new wave of leftist leaders is taking over in city halls across Spain, replacing established politicians sullied by corruption scandals. Generally political neophytes, they were elected as candidates backed by left-leaning parties and citizen movements that finished strongly in May 24 municipal and regional elections. President Mariano Rajoy’s right wing Popular Party lost control of 127 of the 154 largest cities it had won in 2011. This urban political earthquake could be a sign of what might happen in crucial national elections scheduled for the end of this year. More is at stake than just the future of Spanish politics: the balance of power in the EU and the Eurozone at a moment of acute economic and political crisis in Europe is also hanging on the results. Cities “are showcases for trends in national politics,” says Carlos Flores Juberías, a political analyst at the University of Valencia, noting that success in local races presaged triumphs in national elections by the Socialist Party in the 1980s and by the Popular Party in the 1990s. Mr. Flores cautioned that the new mayors will have to meet the high expectations raised in the campaigns. They will also face strident opposition and attrition tactics from the established powers, especially the right-wing media.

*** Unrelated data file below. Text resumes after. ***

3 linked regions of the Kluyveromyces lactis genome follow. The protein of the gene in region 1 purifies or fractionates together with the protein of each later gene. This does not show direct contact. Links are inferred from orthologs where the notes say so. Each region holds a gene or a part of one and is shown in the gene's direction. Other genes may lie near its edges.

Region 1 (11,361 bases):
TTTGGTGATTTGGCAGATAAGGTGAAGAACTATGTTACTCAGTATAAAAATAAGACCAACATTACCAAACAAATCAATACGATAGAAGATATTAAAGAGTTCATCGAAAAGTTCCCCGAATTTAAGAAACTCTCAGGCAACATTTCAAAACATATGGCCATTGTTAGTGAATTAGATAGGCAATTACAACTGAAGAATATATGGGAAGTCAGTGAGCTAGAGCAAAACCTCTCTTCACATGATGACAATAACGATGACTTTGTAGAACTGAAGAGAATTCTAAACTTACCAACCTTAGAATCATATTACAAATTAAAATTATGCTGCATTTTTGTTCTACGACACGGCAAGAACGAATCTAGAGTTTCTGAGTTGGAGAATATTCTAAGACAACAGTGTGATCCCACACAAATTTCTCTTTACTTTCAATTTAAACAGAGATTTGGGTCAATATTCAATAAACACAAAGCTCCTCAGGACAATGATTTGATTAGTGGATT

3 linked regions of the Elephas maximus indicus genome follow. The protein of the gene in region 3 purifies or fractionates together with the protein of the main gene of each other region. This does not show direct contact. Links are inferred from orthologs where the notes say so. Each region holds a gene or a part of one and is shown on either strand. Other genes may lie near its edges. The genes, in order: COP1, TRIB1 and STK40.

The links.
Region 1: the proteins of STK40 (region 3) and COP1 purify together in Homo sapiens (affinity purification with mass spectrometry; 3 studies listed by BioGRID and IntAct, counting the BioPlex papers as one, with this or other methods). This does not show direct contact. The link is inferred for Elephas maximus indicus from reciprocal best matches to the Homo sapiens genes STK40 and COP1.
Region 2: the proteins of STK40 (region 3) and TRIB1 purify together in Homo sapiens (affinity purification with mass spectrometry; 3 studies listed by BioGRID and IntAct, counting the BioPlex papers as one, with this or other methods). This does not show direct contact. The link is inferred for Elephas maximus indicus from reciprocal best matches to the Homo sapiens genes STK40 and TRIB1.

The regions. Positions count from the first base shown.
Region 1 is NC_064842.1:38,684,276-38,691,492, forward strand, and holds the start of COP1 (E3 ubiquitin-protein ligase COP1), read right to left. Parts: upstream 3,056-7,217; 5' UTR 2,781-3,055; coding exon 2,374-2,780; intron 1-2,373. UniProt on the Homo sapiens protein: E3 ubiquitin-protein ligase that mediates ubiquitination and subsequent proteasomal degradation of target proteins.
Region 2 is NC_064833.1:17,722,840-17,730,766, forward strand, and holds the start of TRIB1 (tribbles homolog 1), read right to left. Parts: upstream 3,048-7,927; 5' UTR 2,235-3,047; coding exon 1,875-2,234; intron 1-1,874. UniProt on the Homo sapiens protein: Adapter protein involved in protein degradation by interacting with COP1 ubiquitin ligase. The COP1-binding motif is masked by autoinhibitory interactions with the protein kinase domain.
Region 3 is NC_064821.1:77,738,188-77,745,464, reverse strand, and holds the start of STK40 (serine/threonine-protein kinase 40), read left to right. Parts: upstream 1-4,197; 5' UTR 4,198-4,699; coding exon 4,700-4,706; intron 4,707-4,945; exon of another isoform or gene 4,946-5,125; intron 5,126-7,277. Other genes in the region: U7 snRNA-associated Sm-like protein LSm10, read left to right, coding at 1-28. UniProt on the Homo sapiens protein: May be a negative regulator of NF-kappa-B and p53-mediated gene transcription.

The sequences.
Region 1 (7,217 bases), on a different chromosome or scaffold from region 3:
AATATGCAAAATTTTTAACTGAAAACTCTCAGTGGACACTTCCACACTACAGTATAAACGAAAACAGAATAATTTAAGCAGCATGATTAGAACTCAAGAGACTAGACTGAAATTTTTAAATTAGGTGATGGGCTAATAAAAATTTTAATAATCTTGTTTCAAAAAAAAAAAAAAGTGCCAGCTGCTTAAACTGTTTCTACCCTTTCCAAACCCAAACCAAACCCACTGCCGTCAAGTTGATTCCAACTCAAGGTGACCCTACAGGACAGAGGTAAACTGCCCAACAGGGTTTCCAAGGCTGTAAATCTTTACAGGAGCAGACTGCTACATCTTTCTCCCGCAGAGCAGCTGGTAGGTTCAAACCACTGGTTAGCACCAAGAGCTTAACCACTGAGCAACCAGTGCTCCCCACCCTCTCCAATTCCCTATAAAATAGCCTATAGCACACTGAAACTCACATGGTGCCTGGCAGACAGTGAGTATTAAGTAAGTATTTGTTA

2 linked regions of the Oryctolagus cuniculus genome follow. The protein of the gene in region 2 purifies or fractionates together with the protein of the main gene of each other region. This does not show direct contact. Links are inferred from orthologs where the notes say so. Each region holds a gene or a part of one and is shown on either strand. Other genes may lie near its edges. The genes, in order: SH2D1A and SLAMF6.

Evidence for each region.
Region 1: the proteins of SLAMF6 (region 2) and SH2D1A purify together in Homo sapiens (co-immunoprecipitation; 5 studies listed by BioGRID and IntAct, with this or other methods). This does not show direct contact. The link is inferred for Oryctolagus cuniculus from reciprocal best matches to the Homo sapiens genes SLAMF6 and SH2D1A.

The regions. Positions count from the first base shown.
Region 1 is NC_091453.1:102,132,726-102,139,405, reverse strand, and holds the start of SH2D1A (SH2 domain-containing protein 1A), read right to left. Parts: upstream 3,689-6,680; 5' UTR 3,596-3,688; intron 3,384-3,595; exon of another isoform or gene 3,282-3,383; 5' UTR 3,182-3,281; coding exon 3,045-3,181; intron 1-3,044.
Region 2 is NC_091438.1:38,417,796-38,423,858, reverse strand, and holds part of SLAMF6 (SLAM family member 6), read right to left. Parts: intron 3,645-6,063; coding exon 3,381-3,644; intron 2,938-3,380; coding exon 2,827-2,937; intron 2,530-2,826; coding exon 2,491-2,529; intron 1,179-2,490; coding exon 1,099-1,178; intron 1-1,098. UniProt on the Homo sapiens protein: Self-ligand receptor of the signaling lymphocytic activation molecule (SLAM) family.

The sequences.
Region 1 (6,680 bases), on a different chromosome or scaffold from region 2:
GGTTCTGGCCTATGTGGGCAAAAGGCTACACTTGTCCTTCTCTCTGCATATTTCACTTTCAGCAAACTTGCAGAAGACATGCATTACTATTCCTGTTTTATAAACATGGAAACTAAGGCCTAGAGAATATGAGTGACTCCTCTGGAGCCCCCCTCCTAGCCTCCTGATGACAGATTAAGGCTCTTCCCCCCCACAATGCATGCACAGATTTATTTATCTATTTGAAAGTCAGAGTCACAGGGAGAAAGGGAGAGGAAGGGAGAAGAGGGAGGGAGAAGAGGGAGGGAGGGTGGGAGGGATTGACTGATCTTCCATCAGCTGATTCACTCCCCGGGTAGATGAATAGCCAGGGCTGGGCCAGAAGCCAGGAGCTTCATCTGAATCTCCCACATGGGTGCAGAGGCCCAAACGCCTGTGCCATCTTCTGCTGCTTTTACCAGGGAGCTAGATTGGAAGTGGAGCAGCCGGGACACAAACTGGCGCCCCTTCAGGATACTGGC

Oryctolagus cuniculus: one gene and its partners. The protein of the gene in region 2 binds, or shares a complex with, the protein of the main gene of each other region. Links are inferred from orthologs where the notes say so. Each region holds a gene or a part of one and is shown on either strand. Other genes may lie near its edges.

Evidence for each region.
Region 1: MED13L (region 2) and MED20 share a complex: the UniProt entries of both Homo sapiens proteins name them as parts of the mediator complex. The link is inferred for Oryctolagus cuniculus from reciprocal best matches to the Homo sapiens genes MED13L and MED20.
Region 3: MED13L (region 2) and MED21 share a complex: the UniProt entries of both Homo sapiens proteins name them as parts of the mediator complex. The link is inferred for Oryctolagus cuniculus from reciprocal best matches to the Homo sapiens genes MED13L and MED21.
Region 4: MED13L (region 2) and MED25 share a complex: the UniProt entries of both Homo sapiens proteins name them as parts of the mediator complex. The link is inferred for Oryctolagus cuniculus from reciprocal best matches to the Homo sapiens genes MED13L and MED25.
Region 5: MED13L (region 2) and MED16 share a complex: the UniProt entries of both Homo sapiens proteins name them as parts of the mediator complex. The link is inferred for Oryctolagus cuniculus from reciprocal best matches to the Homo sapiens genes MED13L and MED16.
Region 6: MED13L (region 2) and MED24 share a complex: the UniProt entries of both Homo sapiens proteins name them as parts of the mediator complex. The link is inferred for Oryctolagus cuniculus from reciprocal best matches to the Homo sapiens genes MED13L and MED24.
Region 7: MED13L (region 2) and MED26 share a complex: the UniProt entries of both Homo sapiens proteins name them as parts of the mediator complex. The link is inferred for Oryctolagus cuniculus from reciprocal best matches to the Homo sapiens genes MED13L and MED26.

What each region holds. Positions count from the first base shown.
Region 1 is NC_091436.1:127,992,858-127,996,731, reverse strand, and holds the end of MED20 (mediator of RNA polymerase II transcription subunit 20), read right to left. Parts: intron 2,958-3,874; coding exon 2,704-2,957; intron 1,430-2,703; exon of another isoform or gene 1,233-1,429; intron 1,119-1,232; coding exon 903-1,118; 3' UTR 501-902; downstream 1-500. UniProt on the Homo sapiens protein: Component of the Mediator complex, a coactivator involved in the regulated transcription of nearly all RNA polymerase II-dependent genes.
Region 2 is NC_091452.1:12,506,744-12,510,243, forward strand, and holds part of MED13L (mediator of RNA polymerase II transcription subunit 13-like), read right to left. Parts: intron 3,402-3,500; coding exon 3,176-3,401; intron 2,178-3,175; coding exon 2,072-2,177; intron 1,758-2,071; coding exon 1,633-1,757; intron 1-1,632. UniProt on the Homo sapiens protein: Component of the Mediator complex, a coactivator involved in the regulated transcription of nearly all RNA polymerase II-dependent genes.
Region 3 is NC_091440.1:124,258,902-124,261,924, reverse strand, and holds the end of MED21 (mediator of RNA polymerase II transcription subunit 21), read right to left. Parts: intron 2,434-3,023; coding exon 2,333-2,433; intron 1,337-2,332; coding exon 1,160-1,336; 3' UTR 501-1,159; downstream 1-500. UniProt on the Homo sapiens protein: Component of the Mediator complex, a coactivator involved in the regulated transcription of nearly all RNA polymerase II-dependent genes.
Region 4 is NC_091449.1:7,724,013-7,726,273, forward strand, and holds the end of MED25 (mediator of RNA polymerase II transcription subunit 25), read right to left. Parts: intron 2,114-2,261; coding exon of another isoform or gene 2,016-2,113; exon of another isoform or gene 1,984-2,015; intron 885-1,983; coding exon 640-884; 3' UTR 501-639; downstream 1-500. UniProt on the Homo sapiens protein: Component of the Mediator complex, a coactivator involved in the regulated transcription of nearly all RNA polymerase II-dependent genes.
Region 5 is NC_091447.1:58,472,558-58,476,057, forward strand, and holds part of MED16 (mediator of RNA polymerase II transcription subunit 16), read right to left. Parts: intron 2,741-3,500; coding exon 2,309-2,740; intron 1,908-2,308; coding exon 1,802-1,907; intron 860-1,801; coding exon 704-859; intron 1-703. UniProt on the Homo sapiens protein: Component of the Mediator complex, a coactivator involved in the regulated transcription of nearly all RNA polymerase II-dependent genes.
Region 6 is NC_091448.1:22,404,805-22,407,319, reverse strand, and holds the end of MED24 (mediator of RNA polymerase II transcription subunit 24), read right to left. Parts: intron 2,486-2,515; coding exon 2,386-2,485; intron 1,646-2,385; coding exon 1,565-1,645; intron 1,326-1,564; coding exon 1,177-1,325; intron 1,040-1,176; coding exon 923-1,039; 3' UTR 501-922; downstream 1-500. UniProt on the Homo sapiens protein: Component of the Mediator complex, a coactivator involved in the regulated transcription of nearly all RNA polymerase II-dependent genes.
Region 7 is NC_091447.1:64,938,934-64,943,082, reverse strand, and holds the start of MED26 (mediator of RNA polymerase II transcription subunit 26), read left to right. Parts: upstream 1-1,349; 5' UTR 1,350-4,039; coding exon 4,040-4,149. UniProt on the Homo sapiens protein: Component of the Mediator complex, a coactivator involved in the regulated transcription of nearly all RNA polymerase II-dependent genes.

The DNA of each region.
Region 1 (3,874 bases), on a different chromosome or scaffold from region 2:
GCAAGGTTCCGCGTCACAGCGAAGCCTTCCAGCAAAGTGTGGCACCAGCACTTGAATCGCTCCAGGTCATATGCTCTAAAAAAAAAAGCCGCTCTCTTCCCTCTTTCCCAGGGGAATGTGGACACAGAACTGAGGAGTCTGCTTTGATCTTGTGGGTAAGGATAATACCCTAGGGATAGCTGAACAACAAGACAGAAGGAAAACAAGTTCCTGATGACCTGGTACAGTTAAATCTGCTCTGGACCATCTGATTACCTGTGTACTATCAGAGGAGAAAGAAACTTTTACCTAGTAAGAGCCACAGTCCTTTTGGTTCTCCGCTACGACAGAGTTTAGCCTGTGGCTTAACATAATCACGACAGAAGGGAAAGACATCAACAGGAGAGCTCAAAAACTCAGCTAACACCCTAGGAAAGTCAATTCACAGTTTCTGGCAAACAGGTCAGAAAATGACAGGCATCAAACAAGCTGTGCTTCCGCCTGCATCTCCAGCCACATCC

A Facebook post by a right wing politician warned the leftist victories presage “the burning of churches, the rape of nuns” [like in the Spanish civil war of the 1930s]. José Manuel Berzal Andrade, a Popular Party councilman, says he doesn’t like what he’s seen of the new mayor of Madrid, Ms. Manuela Carmena, and her agenda: “They want to impose the most Stalinist kind of Communism in the city”. Still, Mr. Zapata, a councilman in Carmena’s new city Government, said the Popular Party is just trying to whip up irrational fears about the new Government.
Citizens Take Power in Spain’s Largest Cities as a Political Revolution Sweeps the Country by Euronews